Movie Review: It’s Complicated (2009)

February 24, 2010 in Movie Reviews

It’s Complicated is actually relatively simple: a woman, her ex-husband, and the new guy in her life.

It’s directed by Nancy Meyers (Something’s Gotta Give, The Holiday and What Women Want), so you have a fair idea of what to expect (don’t worry, I almost vomited too).  Mature, romantic, lightly comedic and more seriously dramatic than it should be.  Ultimately, a decent film but not a great one.

What makes It’s Complicated better than I expected is the excellent cast.  People are going to have their opinions on Meryl Streep, but I think the woman is capable of anything.  Seriously, she could probably play Neo better than Keanu in The Matrix, or the Wolf better than Jason Bateman in Teen Wolf Too.  She’s that good, and her performance as Jane is no exception.

Interestingly, Jane is also a fantastic cook.  Streep already played Julia Child in Julie & Julia, and now she gives us more food porn to make us hungry in It’s Complicated.  Not that I am complaining.  The delightful food is definitely more enticing than the old people sex that we have to put up with.  Though to Meyer’s (and Streep’s) credit, that aspect of the film was nowhere near as bad as I imagined it would be.

Alec Baldwin is also terrific as the ex-husband.  He surprised me, actually, because although Jake should be a hated character, Baldwin’s charm manages to make him endearing.  The best actor of the Baldwin brothers, for sure.

Steve Martin, on the other hand, looked…weird.  Is he getting botox injections or plugs or both?  I wouldn’t let someone that looks like that (with a creepy smile to boot) near my kids (in the event that I ever have any).  But apart from that, he was great.  A subtle, controlled performance as Adam, the other guy.

It was also good to see Hunter Parrish (Silas from Weeds) in there, even though he played the pansy son who didn’t really do anything.  Oh, and John Krasinski (from the American version of The Office) as Harley, the future son-in-law, provided the best laughs.

Speaking of laughs, there weren’t that many.  That’s my main gripe with It’s Complicated.  There were plenty of amusing lines, but few were laugh-out-loud funny.  In addition, most of the best jokes were already spoiled by the advertisements which I accidentally came across (at a time I didn’t think I’d end up seeing the film).  Don’t you hate it when that happens?

When all said and done, It’s Complicated was kind of enjoyable.  Interesting premise, amusing, and both lighthearted and serious, but nothing special.  I can see young people struggling with this one given how “adult” it is, but the oldies should love it.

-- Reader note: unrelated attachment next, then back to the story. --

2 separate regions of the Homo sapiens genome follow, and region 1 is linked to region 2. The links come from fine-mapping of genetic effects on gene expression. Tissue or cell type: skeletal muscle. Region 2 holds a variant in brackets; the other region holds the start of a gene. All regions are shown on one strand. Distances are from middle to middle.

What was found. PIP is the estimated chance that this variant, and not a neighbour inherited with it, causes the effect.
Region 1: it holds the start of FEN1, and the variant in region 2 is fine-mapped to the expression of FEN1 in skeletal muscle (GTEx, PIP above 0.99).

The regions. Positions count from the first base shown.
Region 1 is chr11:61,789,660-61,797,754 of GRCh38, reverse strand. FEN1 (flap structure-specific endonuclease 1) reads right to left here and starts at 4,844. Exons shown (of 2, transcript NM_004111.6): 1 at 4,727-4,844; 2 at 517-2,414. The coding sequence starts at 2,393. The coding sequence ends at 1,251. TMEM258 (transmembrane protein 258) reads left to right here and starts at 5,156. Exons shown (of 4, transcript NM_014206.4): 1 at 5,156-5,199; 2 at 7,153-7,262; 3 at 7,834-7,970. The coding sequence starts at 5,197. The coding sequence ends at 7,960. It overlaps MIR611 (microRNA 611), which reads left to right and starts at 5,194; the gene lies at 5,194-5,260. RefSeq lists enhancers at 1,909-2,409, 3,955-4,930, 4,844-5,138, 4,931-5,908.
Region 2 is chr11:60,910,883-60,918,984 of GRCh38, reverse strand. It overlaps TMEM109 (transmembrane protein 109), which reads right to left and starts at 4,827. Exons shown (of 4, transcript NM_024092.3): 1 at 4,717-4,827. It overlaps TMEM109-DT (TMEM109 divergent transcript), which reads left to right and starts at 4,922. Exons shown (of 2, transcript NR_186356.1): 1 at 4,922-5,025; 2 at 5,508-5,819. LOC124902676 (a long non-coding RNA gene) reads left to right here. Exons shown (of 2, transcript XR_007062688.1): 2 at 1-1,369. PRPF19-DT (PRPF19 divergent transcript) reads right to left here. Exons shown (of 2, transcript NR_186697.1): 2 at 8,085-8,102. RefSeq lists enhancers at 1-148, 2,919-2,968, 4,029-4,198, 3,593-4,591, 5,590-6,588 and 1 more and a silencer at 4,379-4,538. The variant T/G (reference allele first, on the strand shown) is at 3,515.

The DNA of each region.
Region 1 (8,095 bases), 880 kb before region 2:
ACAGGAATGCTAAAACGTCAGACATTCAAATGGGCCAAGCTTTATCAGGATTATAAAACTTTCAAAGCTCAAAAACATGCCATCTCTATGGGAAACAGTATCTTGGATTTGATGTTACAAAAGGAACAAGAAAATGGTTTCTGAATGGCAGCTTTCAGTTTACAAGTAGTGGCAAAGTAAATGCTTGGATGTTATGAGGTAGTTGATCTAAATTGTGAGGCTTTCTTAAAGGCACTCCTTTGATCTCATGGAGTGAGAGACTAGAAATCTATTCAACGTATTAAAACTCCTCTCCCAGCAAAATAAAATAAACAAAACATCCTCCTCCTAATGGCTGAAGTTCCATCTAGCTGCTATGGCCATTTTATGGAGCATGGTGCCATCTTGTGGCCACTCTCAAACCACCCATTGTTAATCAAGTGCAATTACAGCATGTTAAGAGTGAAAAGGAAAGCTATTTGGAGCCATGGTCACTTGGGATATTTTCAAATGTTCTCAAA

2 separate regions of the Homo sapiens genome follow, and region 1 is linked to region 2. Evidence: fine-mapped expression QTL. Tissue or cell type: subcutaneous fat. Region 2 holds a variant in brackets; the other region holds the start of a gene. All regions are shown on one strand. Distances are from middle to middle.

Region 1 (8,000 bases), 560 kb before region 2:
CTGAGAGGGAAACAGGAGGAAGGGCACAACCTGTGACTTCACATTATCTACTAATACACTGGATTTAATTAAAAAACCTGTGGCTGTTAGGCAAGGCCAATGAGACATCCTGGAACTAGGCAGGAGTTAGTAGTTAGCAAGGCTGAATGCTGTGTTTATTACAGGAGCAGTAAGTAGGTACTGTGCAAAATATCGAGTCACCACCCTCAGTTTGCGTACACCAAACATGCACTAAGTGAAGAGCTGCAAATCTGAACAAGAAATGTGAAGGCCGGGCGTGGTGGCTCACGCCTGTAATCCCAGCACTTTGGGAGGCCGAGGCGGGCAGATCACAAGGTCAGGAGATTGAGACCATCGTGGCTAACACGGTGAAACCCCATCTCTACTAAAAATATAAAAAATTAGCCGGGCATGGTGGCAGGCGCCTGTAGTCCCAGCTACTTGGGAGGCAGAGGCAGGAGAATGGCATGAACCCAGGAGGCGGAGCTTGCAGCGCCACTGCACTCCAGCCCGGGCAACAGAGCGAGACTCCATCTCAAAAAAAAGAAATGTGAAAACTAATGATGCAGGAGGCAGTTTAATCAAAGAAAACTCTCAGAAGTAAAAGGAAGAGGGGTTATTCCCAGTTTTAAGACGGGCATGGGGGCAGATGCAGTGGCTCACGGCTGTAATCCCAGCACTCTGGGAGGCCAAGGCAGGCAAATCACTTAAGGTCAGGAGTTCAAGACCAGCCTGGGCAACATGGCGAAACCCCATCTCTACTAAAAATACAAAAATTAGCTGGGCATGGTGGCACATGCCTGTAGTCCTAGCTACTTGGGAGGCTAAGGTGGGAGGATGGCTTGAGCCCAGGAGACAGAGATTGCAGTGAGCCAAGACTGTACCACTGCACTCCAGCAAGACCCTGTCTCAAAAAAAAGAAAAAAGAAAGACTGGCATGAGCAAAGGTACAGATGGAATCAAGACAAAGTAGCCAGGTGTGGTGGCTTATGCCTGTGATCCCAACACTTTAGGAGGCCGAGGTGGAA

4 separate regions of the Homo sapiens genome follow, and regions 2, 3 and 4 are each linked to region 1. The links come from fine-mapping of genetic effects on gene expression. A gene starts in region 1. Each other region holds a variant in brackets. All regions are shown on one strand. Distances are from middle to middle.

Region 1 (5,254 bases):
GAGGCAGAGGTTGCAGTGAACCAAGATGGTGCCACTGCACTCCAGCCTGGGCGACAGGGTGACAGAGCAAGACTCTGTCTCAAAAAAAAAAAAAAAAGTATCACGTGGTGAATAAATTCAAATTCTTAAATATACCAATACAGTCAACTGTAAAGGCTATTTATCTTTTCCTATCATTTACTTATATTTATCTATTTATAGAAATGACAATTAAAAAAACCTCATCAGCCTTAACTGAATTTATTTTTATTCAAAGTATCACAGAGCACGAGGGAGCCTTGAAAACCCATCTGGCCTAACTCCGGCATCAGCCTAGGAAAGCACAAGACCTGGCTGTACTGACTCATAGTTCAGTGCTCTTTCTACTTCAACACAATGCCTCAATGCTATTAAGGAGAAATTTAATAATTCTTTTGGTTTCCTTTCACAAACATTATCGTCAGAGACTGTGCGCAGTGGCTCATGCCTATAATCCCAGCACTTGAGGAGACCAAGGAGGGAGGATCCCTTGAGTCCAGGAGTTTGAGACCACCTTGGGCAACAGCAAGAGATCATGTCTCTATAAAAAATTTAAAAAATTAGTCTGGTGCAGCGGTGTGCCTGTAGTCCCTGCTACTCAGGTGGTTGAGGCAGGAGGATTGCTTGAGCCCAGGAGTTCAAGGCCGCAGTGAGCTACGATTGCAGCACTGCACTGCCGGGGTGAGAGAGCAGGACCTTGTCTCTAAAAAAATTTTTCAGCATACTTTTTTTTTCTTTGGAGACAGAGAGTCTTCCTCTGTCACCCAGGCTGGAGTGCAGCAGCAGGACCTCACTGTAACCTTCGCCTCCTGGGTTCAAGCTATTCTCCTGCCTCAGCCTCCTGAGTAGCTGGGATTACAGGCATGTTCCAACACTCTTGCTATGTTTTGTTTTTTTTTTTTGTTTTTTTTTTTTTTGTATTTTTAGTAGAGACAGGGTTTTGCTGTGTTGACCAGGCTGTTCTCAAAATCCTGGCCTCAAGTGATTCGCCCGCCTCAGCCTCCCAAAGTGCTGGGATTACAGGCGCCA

3 stars out of 5

Movie Review: Julie & Julia (2009)

November 29, 2009 in Blogging, Movie Reviews

When I first saw the poster for Julie & Julia, I literally went ‘meh’.  A drama with Meryl Streep and Amy Adams as the two leads?  I enjoyed Doubt (which they starred in together in 2008) but this so didn’t look like my type of movie.

However, I later found out that the film was about food.  And that it was based on not one, but two intertwining true stories.  And most of all, the book upon which the film was based arose out of a blog!  That was when the aspiring writer inside convinced me I had to watch it.

I don’t like to spoil the plot, but in this case it helps to provide a bit of background.  Julia Child (Meryl Streep) is a famous American chef and author (pardon my ignorance), and Julie Powell (Amy Adams) is an average woman who attempts to cook every recipe in her cookbook in a year while chronicling her experiences in a blog.  The movie somehow manages to switch seamlessly between the two women – Julia in the 1950s as she learns to cook and piece together her cookbook, and Julie in 2002 she develops her blog project into a web sensation.

So how was it?

Written and directed by Nora Ephron (who last worked on Bewitched in 2005, but also did Sleepless in Seattle), Julie & Julia is very much a relationship drama that seeks to appeal to a predominantly female audience.  The main male characters, Julie and Julia’s husbands (played by Chris Messina and Stanley Tucci, respectively), are portrayed as virtual saints who are completely devoted to their wives.  Not that there’s anything wrong with that, but it made me wish there was more tension in their lives than just burnt stews in the oven.

To be frank, it still wasn’t my type of movie.  The stories of the two women were somewhat interesting.  The food appeared to be absolutely divine.  The performances were superb (as you would expect from Streep and Adams).  Some bits were quite humorous.  And yet, it didn’t do a whole lot for me.  It’s not that it was bland.  It’s just that I wasn’t as absorbed as I thought I would be.  Maybe it’s just me.

On the other hand, the inspiring climb to success of both women was pretty cool.  There’s just something about watching other writers ‘make it’ that gets me all excited.

So to sum it all up, a good movie, but not really for me.

3 stars out of 5!

 
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